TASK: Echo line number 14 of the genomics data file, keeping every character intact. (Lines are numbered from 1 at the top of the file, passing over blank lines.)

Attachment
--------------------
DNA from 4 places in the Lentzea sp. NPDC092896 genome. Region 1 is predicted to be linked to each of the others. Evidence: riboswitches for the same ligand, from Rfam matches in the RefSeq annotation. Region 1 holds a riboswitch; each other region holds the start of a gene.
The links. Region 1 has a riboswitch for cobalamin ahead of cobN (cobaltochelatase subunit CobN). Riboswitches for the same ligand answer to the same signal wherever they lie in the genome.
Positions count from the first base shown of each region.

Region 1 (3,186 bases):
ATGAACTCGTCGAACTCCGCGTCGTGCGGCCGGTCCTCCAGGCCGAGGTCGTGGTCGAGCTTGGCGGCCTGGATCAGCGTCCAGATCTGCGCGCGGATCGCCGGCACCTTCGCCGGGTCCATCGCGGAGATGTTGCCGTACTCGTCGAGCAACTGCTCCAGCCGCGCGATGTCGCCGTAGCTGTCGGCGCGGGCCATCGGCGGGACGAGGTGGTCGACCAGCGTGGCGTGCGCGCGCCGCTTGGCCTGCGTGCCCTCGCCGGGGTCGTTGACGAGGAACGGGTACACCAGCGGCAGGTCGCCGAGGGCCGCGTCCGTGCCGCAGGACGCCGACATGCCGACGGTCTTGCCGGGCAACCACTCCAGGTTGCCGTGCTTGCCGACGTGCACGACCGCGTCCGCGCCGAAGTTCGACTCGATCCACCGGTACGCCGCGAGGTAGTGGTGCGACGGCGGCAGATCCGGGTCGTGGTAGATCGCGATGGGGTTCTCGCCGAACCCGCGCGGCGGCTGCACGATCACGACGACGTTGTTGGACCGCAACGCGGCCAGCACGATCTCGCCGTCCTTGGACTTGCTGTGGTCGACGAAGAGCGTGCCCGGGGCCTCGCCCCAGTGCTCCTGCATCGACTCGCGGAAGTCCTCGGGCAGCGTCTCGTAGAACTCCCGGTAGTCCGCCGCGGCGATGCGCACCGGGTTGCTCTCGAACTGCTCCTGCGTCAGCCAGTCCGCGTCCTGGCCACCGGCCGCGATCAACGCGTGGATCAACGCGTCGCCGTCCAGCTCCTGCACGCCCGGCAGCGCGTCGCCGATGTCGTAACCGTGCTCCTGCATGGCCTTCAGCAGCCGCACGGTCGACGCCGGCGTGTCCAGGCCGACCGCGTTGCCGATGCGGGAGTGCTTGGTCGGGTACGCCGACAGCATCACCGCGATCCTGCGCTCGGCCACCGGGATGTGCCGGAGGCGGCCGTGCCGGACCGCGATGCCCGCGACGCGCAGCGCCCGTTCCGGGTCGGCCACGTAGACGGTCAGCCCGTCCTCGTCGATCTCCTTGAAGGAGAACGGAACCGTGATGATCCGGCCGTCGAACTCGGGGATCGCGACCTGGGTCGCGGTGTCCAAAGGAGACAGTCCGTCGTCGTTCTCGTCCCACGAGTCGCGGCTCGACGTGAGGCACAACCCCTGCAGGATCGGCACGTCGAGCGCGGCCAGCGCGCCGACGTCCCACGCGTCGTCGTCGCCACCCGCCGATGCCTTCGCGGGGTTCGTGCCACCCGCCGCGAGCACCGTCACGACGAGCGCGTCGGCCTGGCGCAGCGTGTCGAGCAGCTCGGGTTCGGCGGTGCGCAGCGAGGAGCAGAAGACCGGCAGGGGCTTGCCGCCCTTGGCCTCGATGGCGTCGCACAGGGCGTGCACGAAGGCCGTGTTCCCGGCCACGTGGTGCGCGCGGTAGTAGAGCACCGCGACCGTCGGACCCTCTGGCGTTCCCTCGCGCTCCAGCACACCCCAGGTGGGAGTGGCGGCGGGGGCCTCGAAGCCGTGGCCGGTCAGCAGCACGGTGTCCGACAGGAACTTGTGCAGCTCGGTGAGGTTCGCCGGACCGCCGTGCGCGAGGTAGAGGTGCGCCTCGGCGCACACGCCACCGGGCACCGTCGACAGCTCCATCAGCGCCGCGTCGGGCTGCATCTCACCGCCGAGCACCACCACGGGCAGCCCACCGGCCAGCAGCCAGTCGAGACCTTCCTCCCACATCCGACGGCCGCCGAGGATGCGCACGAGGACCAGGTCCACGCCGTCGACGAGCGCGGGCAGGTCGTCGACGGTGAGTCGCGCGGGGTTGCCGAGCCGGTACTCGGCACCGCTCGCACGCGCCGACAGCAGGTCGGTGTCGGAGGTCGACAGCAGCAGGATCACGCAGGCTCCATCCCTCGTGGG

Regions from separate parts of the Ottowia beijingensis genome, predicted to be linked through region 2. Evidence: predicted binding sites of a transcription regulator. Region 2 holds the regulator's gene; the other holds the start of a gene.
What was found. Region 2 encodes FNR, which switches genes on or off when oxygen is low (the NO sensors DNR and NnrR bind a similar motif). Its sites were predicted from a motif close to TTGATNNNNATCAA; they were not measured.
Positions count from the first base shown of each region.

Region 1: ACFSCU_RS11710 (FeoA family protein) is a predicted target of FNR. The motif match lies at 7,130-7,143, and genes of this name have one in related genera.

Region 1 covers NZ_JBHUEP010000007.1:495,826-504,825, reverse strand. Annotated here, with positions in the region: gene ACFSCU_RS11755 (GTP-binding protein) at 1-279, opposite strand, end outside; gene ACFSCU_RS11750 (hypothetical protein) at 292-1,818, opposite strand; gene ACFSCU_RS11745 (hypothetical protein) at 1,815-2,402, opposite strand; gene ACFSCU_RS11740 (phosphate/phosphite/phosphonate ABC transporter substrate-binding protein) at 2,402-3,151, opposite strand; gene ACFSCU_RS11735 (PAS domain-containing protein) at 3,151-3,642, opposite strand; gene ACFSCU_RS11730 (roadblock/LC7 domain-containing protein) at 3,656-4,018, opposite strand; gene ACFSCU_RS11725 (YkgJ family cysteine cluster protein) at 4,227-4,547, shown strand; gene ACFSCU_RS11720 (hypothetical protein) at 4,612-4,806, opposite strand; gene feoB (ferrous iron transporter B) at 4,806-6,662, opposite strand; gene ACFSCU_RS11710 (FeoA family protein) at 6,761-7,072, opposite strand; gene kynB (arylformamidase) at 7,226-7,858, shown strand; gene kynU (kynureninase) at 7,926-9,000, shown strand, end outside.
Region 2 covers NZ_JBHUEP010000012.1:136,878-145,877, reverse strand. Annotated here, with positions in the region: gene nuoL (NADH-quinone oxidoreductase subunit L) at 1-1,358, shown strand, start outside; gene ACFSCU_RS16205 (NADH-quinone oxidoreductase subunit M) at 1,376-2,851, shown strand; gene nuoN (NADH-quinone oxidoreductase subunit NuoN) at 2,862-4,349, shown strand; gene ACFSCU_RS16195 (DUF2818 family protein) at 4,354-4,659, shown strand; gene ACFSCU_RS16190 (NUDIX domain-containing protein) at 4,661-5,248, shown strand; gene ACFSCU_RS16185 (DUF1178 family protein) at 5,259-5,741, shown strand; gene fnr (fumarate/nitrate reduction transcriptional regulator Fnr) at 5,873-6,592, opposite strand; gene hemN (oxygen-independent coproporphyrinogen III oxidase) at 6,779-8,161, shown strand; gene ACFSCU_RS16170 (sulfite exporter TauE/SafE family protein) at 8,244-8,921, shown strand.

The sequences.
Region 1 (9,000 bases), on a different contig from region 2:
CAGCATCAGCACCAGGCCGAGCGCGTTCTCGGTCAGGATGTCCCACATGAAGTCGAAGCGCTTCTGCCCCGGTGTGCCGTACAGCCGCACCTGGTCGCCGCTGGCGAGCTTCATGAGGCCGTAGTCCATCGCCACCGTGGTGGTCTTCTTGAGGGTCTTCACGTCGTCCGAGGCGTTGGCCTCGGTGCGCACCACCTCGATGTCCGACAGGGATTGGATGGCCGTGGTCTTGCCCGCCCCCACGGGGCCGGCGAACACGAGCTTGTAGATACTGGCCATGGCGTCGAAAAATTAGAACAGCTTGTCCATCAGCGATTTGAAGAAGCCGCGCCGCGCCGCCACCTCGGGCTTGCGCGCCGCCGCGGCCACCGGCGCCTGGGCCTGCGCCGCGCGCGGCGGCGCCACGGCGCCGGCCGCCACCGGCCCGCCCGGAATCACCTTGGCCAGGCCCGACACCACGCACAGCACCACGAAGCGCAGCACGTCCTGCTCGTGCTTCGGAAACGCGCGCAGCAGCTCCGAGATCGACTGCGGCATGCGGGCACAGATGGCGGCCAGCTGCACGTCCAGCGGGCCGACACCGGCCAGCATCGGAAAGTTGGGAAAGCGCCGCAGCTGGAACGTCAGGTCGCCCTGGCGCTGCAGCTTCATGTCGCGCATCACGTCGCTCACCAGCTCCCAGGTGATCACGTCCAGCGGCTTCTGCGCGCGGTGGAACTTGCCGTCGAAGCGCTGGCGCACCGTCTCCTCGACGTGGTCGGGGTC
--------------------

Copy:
CAGCATCAGCACCAGGCCGAGCGCGTTCTCGGTCAGGATGTCCCACATGAAGTCGAAGCGCTTCTGCCCCGGTGTGCCGTACAGCCGCACCTGGTCGCCGCTGGCGAGCTTCATGAGGCCGTAGTCCATCGCCACCGTGGTGGTCTTCTTGAGGGTCTTCACGTCGTCCGAGGCGTTGGCCTCGGTGCGCACCACCTCGATGTCCGACAGGGATTGGATGGCCGTGGTCTTGCCCGCCCCCACGGGGCCGGCGAACACGAGCTTGTAGATACTGGCCATGGCGTCGAAAAATTAGAACAGCTTGTCCATCAGCGATTTGAAGAAGCCGCGCCGCGCCGCCACCTCGGGCTTGCGCGCCGCCGCGGCCACCGGCGCCTGGGCCTGCGCCGCGCGCGGCGGCGCCACGGCGCCGGCCGCCACCGGCCCGCCCGGAATCACCTTGGCCAGGCCCGACACCACGCACAGCACCACGAAGCGCAGCACGTCCTGCTCGTGCTTCGGAAACGCGCGCAGCAGCTCCGAGATCGACTGCGGCATGCGGGCACAGATGGCGGCCAGCTGCACGTCCAGCGGGCCGACACCGGCCAGCATCGGAAAGTTGGGAAAGCGCCGCAGCTGGAACGTCAGGTCGCCCTGGCGCTGCAGCTTCATGTCGCGCATCACGTCGCTCACCAGCTCCCAGGTGATCACGTCCAGCGGCTTCTGCGCGCGGTGGAACTTGCCGTCGAAGCGCTGGCGCACCGTCTCCTCGACGTGGTCGGGGTC